Progress Over Perfection
Even the greats of the iron game fall off the wagon from time to time. No high-level athlete can paint their trajectory to the top with one smooth, unbroken line. No matter where you’re headed, you’re likely to run into some issues along the way.
What matters is how you handle them. Building a long, healthy career in the gym is all about identifying problems and attacking them as ferociously as you attempt a new personal record.
- Patel S. R. (2009). Reduced sleep as an obesity risk factor. Obesity reviews : an official journal of the International Association for the Study of Obesity, 10 Suppl 2, 61–68.
- Goel, N., Rao, H., Durmer, J. S., & Dinges, D. F. (2009). Neurocognitive consequences of sleep deprivation. Seminars in neurology, 29(4), 320–339.
- VanHelder, T., & Radomski, M. W. (1989). Sleep deprivation and the effect on exercise performance. Sports medicine (Auckland, N.Z.), 7(4), 235–247.
- Rodgers, C. D., Paterson, D. H., Cunningham, D. A., Noble, E. G., Pettigrew, F. P., Myles, W. S., & Taylor, A. W. (1995). Sleep deprivation: effects on work capacity, self-paced walking, contractile properties and perceived exertion. Sleep, 18(1), 30–38.
- MacDougall, J. D., Gibala, M. J., Tarnopolsky, M. A., MacDonald, J. R., Interisano, S. A., & Yarasheski, K. E. (1995). The time course for elevated muscle protein synthesis following heavy resistance exercise. Canadian journal of applied physiology = Revue canadienne de physiologie appliquee, 20(4), 480–486.
- Ogasawara, R., Yasuda, T., Sakamaki, M., Ozaki, H., & Abe, T. (2011). Effects of periodic and continued resistance training on muscle CSA and strength in previously untrained men. Clinical physiology and functional imaging, 31(5), 399–404.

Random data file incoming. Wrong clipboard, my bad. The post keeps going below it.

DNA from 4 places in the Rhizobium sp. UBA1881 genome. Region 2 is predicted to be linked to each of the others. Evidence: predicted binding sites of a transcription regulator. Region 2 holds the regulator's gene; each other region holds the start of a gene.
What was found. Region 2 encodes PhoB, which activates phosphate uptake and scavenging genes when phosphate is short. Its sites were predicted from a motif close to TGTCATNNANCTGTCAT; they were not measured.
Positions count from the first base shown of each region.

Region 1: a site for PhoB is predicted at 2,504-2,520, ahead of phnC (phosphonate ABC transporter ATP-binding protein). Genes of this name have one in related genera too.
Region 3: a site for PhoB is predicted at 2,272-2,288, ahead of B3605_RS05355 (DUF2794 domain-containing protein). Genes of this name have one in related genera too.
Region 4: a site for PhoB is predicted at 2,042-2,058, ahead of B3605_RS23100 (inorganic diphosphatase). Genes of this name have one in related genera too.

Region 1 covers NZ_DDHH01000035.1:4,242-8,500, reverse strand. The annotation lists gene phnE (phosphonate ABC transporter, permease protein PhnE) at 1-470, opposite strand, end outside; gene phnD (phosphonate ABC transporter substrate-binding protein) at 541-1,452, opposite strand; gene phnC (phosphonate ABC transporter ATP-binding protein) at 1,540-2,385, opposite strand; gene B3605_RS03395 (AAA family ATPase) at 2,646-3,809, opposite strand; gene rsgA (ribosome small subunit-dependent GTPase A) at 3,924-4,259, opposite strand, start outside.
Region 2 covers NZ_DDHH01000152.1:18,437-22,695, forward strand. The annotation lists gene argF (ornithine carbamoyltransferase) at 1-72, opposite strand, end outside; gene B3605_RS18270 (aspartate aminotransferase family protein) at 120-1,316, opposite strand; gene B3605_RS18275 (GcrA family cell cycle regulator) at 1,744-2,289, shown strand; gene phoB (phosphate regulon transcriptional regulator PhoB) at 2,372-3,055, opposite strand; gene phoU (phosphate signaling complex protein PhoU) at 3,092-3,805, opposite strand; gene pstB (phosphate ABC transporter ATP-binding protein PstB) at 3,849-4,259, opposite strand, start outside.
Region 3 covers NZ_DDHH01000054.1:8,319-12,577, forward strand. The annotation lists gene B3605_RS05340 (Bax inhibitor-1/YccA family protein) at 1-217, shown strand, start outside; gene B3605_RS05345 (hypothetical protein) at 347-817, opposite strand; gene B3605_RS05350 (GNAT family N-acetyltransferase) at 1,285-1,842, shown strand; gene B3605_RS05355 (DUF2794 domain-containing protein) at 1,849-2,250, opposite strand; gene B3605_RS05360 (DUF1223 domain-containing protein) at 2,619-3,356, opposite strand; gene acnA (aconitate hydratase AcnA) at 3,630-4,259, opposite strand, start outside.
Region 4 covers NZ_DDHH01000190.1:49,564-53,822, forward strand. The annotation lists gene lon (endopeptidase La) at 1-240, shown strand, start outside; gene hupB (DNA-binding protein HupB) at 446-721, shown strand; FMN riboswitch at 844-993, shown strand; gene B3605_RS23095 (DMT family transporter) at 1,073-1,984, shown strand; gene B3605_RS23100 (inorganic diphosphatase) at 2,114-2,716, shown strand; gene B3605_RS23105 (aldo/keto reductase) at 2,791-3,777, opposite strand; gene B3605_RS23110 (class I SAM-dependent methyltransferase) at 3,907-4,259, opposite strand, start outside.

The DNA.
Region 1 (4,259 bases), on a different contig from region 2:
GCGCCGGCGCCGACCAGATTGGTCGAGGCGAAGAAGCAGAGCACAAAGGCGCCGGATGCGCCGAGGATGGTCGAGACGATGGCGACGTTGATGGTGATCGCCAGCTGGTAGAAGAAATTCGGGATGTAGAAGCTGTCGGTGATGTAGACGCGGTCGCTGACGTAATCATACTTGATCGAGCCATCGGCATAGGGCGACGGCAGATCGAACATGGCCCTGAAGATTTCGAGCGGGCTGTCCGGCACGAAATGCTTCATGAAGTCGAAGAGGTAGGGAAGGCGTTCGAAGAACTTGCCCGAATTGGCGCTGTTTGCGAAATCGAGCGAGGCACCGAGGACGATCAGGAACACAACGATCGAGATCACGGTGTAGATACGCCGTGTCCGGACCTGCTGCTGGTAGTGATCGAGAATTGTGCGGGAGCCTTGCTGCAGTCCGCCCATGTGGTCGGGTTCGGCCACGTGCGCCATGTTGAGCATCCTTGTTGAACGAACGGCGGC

- Alves, R. C., Prestes, J., Enes, A., de Moraes, W., Trindade, T. B., de Salles, B. F., Aragon, A. A., & Souza-Junior, T. P. (2020). Training Programs Designed for Muscle Hypertrophy in Bodybuilders: A Narrative Review. Sports (Basel, Switzerland), 8(11), 149.
- Krieger, James. (2010). Determining Appropriate Set Volume for Resistance Exercise. Strength & Conditioning Journal. 32. 30-32. 10.1519/SSC.0b013e3181df16f4.
- Morton, R. W., Oikawa, S. Y., Wavell, C. G., Mazara, N., McGlory, C., Quadrilatero, J., Baechler, B. L., Baker, S. K., & Phillips, S. M. (2016). Neither load nor systemic hormones determine resistance training-mediated hypertrophy or strength gains in resistance-trained young men. Journal of applied physiology (Bethesda, Md. : 1985), 121(1), 129–138.
- Schoenfeld, B. J., Contreras, B., Ogborn, D., Galpin, A., Krieger, J., & Sonmez, G. T. (2016). Effects of Varied Versus Constant Loading Zones on Muscular Adaptations in Trained Men. International journal of sports medicine, 37(6), 442–447.
- Garthe, I., Raastad, T., Refsnes, P. E., & Sundgot-Borgen, J. (2013). Effect of nutritional intervention on body composition and performance in elite athletes. European journal of sport science, 13(3), 295–303.
- Huovinen, H. T., Hulmi, J. J., Isolehto, J., Kyröläinen, H., Puurtinen, R., Karila, T., Mackala, K., & Mero, A. A. (2015). Body composition and power performance improved after weight reduction in male athletes without hampering hormonal balance. Journal of strength and conditioning research, 29(1), 29–36.
- Rossow, L. M., Fukuda, D. H., Fahs, C. A., Loenneke, J. P., & Stout, J. R. (2013). Natural bodybuilding competition preparation and recovery: a 12-month case study. International journal of sports physiology and performance, 8(5), 582–592.
- Hawley J. A. (2009). Molecular responses to strength and endurance training: are they incompatible?. Applied physiology, nutrition, and metabolism = Physiologie appliquee, nutrition et metabolisme, 34(3), 355–361.
- Fyfe, J. J., & Loenneke, J. P. (2018). Interpreting Adaptation to Concurrent Compared with Single-Mode Exercise Training: Some Methodological Considerations. Sports medicine (Auckland, N.Z.), 48(2), 289–297.
- Fyfe, J. J., Bishop, D. J., & Stepto, N. K. (2014). Interference between concurrent resistance and endurance exercise: molecular bases and the role of individual training variables. Sports medicine (Auckland, N.Z.), 44(6), 743–762.
- Charlier, R., Caspers, M., Knaeps, S., Mertens, E., Lambrechts, D., Lefevre, J., & Thomis, M. (2017). Limited potential of genetic predisposition scores to predict muscle mass and strength performance in Flemish Caucasians between 19 and 73 years of age. Physiological genomics, 49(3), 160–166.